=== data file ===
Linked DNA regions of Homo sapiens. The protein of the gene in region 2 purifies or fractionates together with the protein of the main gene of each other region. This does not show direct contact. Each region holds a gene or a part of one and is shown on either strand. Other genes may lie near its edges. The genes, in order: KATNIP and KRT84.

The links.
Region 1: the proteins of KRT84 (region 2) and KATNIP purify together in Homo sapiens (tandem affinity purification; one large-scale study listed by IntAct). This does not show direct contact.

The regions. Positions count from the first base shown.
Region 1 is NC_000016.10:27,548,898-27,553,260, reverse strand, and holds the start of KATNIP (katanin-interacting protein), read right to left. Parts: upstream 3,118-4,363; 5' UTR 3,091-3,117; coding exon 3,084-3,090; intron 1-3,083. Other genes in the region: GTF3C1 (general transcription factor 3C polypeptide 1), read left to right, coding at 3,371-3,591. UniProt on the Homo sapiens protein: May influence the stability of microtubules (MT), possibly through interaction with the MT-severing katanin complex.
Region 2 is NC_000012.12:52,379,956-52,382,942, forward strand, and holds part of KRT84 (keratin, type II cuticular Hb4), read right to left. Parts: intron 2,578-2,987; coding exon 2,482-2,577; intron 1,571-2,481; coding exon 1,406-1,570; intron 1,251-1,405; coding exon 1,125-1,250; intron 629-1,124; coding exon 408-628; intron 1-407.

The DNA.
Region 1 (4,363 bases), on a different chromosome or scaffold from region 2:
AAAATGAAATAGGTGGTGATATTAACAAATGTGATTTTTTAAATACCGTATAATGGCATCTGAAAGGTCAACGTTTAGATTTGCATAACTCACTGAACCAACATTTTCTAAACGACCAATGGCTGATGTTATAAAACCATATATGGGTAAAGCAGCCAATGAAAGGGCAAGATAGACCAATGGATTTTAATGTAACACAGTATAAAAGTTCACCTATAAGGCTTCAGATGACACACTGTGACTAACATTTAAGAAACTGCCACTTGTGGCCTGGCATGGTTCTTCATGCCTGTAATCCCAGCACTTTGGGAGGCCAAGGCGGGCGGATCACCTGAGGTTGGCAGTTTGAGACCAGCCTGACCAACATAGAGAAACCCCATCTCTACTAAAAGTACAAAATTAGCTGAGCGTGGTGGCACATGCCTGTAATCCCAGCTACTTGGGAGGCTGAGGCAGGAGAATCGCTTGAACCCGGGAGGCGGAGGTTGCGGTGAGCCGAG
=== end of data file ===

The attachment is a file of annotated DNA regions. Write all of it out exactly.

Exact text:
Linked DNA regions of Homo sapiens. The protein of the gene in region 2 purifies or fractionates together with the protein of the main gene of each other region. This does not show direct contact. Each region holds a gene or a part of one and is shown on either strand. Other genes may lie near its edges. The genes, in order: KATNIP and KRT84.

The links.
Region 1: the proteins of KRT84 (region 2) and KATNIP purify together in Homo sapiens (tandem affinity purification; one large-scale study listed by IntAct). This does not show direct contact.

The regions. Positions count from the first base shown.
Region 1 is NC_000016.10:27,548,898-27,553,260, reverse strand, and holds the start of KATNIP (katanin-interacting protein), read right to left. Parts: upstream 3,118-4,363; 5' UTR 3,091-3,117; coding exon 3,084-3,090; intron 1-3,083. Other genes in the region: GTF3C1 (general transcription factor 3C polypeptide 1), read left to right, coding at 3,371-3,591. UniProt on the Homo sapiens protein: May influence the stability of microtubules (MT), possibly through interaction with the MT-severing katanin complex.
Region 2 is NC_000012.12:52,379,956-52,382,942, forward strand, and holds part of KRT84 (keratin, type II cuticular Hb4), read right to left. Parts: intron 2,578-2,987; coding exon 2,482-2,577; intron 1,571-2,481; coding exon 1,406-1,570; intron 1,251-1,405; coding exon 1,125-1,250; intron 629-1,124; coding exon 408-628; intron 1-407.

The DNA.
Region 1 (4,363 bases), on a different chromosome or scaffold from region 2:
AAAATGAAATAGGTGGTGATATTAACAAATGTGATTTTTTAAATACCGTATAATGGCATCTGAAAGGTCAACGTTTAGATTTGCATAACTCACTGAACCAACATTTTCTAAACGACCAATGGCTGATGTTATAAAACCATATATGGGTAAAGCAGCCAATGAAAGGGCAAGATAGACCAATGGATTTTAATGTAACACAGTATAAAAGTTCACCTATAAGGCTTCAGATGACACACTGTGACTAACATTTAAGAAACTGCCACTTGTGGCCTGGCATGGTTCTTCATGCCTGTAATCCCAGCACTTTGGGAGGCCAAGGCGGGCGGATCACCTGAGGTTGGCAGTTTGAGACCAGCCTGACCAACATAGAGAAACCCCATCTCTACTAAAAGTACAAAATTAGCTGAGCGTGGTGGCACATGCCTGTAATCCCAGCTACTTGGGAGGCTGAGGCAGGAGAATCGCTTGAACCCGGGAGGCGGAGGTTGCGGTGAGCCGAG